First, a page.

With the constant horse race coverage of the upcoming presidential election, and our government on the verge of yet another shutdown, let’s take a moment to reflect on the eight-year war in Iraq. More than 1.5 million U.S. troops served. Over 30,000 have been wounded and nearly 4,500 have died. All too often, the debate about the Iraq War revolves around the politics of the war. Was it a war of choice or a war of necessity? Were the right questions asked before going in? With billions of dollars spent and thousands of lives lost, was it justified? These are all good questions that require an honest debate. But in doing so, we must not lose sight of the great sacrifice our troops and their families have endured for nearly nine years.
This brings me to President Obama’s speech to U.S troops at Fort Bragg, NC. “As your commander-in-chief, and on behalf of a grateful nation, I’m proud to finally say these two words…welcome home,” President Obama said. With the final combat troops set to withdraw from Iraq by the end of the year, this speech was designed to honor their dedication and sacrifice. This was a well-crafted and delivered speech. It wasn’t rousing or filled with unnecessary rhetorical flourishes and platitudes. President Obama spoke in a serious tone. He spoke like a man that genuinely understands the burden of war on military families. He had the authentic sound of a commander-in-chief that has had to make hundreds of painful phone calls to military families to mourn the loss of their loved ones in battle. “Let us give a heartfelt round of applause for every military family that has carried that load over the last nine years, you too have the thanks of a grateful nation,” he said.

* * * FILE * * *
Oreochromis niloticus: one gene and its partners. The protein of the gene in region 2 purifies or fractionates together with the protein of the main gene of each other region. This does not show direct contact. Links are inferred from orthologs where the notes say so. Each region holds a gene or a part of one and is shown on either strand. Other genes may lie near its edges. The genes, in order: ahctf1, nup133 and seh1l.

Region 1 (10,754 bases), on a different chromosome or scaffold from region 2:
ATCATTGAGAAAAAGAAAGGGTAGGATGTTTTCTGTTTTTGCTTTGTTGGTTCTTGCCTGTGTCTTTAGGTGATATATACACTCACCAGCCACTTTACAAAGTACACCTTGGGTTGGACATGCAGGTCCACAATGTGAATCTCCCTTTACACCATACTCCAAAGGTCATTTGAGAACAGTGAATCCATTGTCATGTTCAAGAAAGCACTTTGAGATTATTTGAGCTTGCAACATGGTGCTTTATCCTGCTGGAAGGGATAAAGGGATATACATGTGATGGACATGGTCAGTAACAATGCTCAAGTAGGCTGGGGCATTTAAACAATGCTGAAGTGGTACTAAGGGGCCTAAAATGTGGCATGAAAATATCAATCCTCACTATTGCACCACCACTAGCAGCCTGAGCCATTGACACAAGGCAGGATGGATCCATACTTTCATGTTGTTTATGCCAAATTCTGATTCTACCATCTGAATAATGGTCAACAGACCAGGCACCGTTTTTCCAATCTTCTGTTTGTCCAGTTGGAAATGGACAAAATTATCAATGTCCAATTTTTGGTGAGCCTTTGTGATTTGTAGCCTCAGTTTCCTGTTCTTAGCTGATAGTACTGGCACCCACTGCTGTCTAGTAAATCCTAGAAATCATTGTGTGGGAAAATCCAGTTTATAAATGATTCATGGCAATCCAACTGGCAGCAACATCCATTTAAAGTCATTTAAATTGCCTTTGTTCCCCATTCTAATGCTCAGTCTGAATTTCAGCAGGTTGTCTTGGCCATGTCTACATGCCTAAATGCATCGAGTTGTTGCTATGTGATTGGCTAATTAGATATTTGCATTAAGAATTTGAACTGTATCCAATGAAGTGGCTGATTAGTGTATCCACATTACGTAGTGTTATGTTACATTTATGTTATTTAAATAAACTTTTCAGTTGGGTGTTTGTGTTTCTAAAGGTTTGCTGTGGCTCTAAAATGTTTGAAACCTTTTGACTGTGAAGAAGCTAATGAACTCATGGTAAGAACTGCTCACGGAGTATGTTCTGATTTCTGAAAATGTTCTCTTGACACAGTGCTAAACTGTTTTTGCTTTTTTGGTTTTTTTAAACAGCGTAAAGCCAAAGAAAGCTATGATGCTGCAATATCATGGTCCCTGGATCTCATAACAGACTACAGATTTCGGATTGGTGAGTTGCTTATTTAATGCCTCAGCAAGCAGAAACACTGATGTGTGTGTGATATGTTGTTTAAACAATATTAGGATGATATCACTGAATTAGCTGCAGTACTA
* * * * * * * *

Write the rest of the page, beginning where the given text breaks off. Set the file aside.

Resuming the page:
He went on: “because you sacrificed so much for a people you had never met, Iraqis have a chance to forge their own destiny. That’s part of what makes us special as Americans. Unlike the old empires, we don’t make these sacrifices for territory or for resources. We do it because it’s right.” This reminded me of what many voters saw in candidate Obama in 2008. He has a unique ability to speak about American Exceptionalism not in a chest-thumping way, but in an emotionally appealing way. In a way that reminds the country of its shared values and national character. That there is no problem we cannot solve if we come together. Our troops remind us of that. We owe them our heartfelt gratitude for their patriotism and selfless determination to serve a cause greater than themselves. As we welcome them home from Iraq, let us remember to say a prayer for all the families that lost loved ones in the war.